ECF No. 3 at 8 & 10. Respondents filed an answer, ECF Nos. 7 & 8, in which they argued that Petitioner procedurally defaulted some of his claims and, in the alternative, that the claims were meritless. Petitioner filed a traverse. ECF No. 14.

B. AEDPA is applicable

The Antiterrorism and Effective Death Penalty Act of 1996, Pub. L. No. 104-132, tit. I, §101 (1996) (AEDPA), which amended the standards for reviewing state court judgments in federal habeas petitions, filed under 28 U.S.C. § 2254, became effective on April 24, 1996. Because Petitioner‟s habeas petition was filed in the year 2009, AEDPA is applicable to this case. Werts v. Vaughn, 228 F.3d 178, 195 (3d Cir. 2000).

Where the state courts have reviewed a federal issue presented to them and disposed of the issue on the merits, and that issue is also raised in a federal habeas petition, AEDPA provides the applicable deferential standards by which the federal habeas court is to review the state courts‟ disposition of that issue. See 28 U.S.C. § 2254(d) and (e). In order to merit habeas relief, AEDPA places the burden on Petitioner to show that the state courts‟ adjudication of his claims was contrary to or an unreasonable application of then-existing United States Supreme Court precedent or, in the alternative to show that the state courts‟ factual determinations were unreasonable. Williams v. Taylor, 529 U.S. 362 (2000).

C. Discussion

As to Petitioner‟s first claim that his federal constitutional rights were violated because the Commonwealth unreasonably delayed bringing him to trial, Respondents point out that Petitioner procedurally defaulted this claim because, although he raised a similar state law claim of untimely trial under Pa.R.Crim.P. 600, he never presented this claim of allegedly unreasonable delay as a claim under the United States Constitution. We agree.

The issue, which Petitioner raised in state court, was not even an issue of the violation of Pa.R.Crim.P. 600 as such, but rather, the claim raised was a claim that his trial counsel were ineffective for failing to raise the alleged violation of Pa.R.Crim.P. 600. ECF No. 8-6 (Statement of Questions Involved). Even if we generously treated such a claim of ineffectiveness as having raised the underlying issue of the violation of Pa.R.Crim.P. 600, such a claimed violation of Rule 600 is solely a claim of state law and not a claim under the United States Constitution. Such a claimed violation of state rules of criminal procedure fails to make out a claim cognizable in federal habeas proceedings. See, e.g., Williams v. City of Philadelphia, No. CIV.A. 86-1670, 1986 WL 4828, at *1 (E.D. Pa. April 21, 1986) ("[F]ailure to follow Rule 1100 [i.e., the predecessor of Rule 600*fn4 ] violates neither the Eighth Amendment nor any other constitutional guarantee."); Kent v. Pennsylvania, NO. CIV.A.04-1764, 2004 WL 2406690, *3 (E.D.Pa. Oct. 21, 2004) ("Rule 1100 is a state procedural rule that entitles a prisoner to release on bail (not dismissal) if held for more than 180 days before trial and, thus, violation thereof does not establish abridgement of Petitioner's Federal Sixth Amendment right to a speedy trial. See Wells v. Petsock, 941 F.2d 253, 256 (3d Cir. 1991). Therefore Petitioner has failed to allege facts sufficient to make out a Constitutional claim."), report adopted by, 2004 WL 2486262 (E.D.Pa. Nov. 4, 2004); Asque v. Commonwealth Allegheny County, NO. CIV A 07-294, 2007 WL 1247051, at *2 (W.D.Pa. April 27, 2007)("even if we assumed that Rule 600 were in fact violated, such a violation of a state rule of criminal procedure simply does not establish a violation of Plaintiff's federal rights").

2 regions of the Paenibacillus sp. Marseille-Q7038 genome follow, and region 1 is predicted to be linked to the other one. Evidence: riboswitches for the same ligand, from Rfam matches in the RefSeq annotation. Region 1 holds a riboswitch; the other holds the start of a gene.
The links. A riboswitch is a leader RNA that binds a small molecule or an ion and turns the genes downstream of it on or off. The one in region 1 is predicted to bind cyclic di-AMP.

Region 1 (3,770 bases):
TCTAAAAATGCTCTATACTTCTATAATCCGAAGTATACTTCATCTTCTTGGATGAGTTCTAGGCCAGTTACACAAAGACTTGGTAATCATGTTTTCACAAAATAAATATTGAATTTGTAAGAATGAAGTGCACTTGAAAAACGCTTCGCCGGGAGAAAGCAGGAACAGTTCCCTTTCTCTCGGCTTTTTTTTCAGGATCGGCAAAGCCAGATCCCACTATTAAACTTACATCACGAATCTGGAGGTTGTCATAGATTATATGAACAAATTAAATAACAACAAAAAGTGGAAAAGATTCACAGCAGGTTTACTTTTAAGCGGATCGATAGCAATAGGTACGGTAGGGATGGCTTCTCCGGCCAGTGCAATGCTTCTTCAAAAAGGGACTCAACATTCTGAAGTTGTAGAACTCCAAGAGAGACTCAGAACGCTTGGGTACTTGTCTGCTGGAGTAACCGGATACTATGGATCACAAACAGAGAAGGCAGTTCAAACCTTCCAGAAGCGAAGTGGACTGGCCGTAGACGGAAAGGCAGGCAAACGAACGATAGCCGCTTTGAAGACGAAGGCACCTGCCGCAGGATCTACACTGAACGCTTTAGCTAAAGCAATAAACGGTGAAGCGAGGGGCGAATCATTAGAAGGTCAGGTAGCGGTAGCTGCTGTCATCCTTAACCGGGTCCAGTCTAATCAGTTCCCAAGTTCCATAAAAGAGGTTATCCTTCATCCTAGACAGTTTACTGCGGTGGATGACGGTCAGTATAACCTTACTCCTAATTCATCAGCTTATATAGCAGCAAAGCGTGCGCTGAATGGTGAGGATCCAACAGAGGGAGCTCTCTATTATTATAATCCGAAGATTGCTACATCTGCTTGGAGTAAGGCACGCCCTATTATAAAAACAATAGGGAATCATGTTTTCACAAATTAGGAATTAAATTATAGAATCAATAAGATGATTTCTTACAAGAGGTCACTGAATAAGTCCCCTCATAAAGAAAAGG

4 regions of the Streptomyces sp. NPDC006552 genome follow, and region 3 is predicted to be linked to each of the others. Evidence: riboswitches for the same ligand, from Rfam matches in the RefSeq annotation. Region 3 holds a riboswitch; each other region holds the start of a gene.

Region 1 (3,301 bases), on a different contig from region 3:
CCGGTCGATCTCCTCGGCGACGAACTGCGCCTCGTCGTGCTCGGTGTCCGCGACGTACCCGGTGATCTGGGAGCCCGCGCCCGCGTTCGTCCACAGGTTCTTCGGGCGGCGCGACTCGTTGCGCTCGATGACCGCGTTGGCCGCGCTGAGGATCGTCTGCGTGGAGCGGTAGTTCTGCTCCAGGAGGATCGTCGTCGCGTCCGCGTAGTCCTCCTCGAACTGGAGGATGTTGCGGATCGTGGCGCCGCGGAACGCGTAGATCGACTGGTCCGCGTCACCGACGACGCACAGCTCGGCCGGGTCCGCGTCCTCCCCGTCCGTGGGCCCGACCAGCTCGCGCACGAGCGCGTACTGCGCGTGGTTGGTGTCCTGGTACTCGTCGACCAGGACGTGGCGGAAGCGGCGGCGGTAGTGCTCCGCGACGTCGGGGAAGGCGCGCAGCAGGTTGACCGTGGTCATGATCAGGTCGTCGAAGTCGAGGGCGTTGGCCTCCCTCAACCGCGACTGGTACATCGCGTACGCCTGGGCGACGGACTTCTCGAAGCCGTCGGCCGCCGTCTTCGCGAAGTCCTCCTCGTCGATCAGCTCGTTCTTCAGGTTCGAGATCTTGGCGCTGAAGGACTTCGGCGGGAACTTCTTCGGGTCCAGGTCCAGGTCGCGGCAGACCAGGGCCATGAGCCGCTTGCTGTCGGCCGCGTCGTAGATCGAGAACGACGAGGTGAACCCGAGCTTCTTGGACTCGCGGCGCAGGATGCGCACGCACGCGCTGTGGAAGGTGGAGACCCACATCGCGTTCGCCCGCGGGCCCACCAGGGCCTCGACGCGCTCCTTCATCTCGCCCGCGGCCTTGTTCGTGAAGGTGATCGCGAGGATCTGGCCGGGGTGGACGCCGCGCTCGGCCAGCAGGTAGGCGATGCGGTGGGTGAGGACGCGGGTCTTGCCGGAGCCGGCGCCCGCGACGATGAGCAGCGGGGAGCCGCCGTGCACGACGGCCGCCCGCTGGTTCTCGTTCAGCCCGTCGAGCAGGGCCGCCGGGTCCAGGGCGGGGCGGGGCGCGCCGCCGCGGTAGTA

Petitioner has procedurally defaulted any claim that the alleged delay violated any of his federal constitutional rights because he failed to present any such federal constitutional claim in his direct appeal and/or during his PCRA proceedings. See, e.g., Gibson v. Scheidemantel, 805 F.2d 135, 138 (3d Cir. 1986) ("Both the legal theory and the facts on which a federal claim rests must have been presented to the state courts."). Because Petitioner never presented to the state courts any federal constitutional claim regarding the delay, and not being able to do so now, given Pennsylvania‟s state law on waiver and the one-year statute of limitations on PCRA petitions, both of which are independent and adequate state law rules of procedure,*fn5 we find that Petitioner has procedurally defaulted any federal constitutional claim based upon delay. Because Petitioner has not shown, as is his burden,*fn6 cause and prejudice*fn7 to excuse the default of this claim, nor has he established a miscarriage of justice,*fn8 this claim cannot be addressed on the merits and thus, cannot serve to afford Petitioner relief from his convictions.

In the alternative, even if we were to address this claim on the merits, we would find it to be meritless. The factors to be considered when determining whether an accused‟s right to a speedy trial has been violated are: 1) the length of delay; 2) who is responsible for the delay; 3) whether the accused asserted his right to a speedy trial in the state tribunals and 4) whether the delay caused prejudice. Barker v. Wingo, 407 U.S. 514, 530 (1972); Heiser v. Ryan, 15 F.3d 299, 303 (3d Cir. 1994). Here, the second factor is dispositive.